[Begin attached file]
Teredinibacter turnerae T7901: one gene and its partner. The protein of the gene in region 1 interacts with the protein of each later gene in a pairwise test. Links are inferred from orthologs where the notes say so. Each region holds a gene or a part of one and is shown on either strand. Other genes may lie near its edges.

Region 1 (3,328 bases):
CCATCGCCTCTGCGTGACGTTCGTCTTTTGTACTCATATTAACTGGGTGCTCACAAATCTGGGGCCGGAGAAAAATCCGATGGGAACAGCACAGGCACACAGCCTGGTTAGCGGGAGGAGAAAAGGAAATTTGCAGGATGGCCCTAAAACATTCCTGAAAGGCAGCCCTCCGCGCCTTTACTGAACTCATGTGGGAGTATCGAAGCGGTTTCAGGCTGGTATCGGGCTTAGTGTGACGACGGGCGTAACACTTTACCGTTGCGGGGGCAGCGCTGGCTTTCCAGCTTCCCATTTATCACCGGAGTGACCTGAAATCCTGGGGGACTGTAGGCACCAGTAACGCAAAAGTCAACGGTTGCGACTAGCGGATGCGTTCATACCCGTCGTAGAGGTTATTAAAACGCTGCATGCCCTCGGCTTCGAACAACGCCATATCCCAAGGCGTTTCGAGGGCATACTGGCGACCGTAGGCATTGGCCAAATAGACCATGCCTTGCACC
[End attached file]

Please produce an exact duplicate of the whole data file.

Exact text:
Teredinibacter turnerae T7901: one gene and its partner. The protein of the gene in region 1 interacts with the protein of each later gene in a pairwise test. Links are inferred from orthologs where the notes say so. Each region holds a gene or a part of one and is shown on either strand. Other genes may lie near its edges.

Region 1 (3,328 bases):
CCATCGCCTCTGCGTGACGTTCGTCTTTTGTACTCATATTAACTGGGTGCTCACAAATCTGGGGCCGGAGAAAAATCCGATGGGAACAGCACAGGCACACAGCCTGGTTAGCGGGAGGAGAAAAGGAAATTTGCAGGATGGCCCTAAAACATTCCTGAAAGGCAGCCCTCCGCGCCTTTACTGAACTCATGTGGGAGTATCGAAGCGGTTTCAGGCTGGTATCGGGCTTAGTGTGACGACGGGCGTAACACTTTACCGTTGCGGGGGCAGCGCTGGCTTTCCAGCTTCCCATTTATCACCGGAGTGACCTGAAATCCTGGGGGACTGTAGGCACCAGTAACGCAAAAGTCAACGGTTGCGACTAGCGGATGCGTTCATACCCGTCGTAGAGGTTATTAAAACGCTGCATGCCCTCGGCTTCGAACAACGCCATATCCCAAGGCGTTTCGAGGGCATACTGGCGACCGTAGGCATTGGCCAAATAGACCATGCCTTGCACC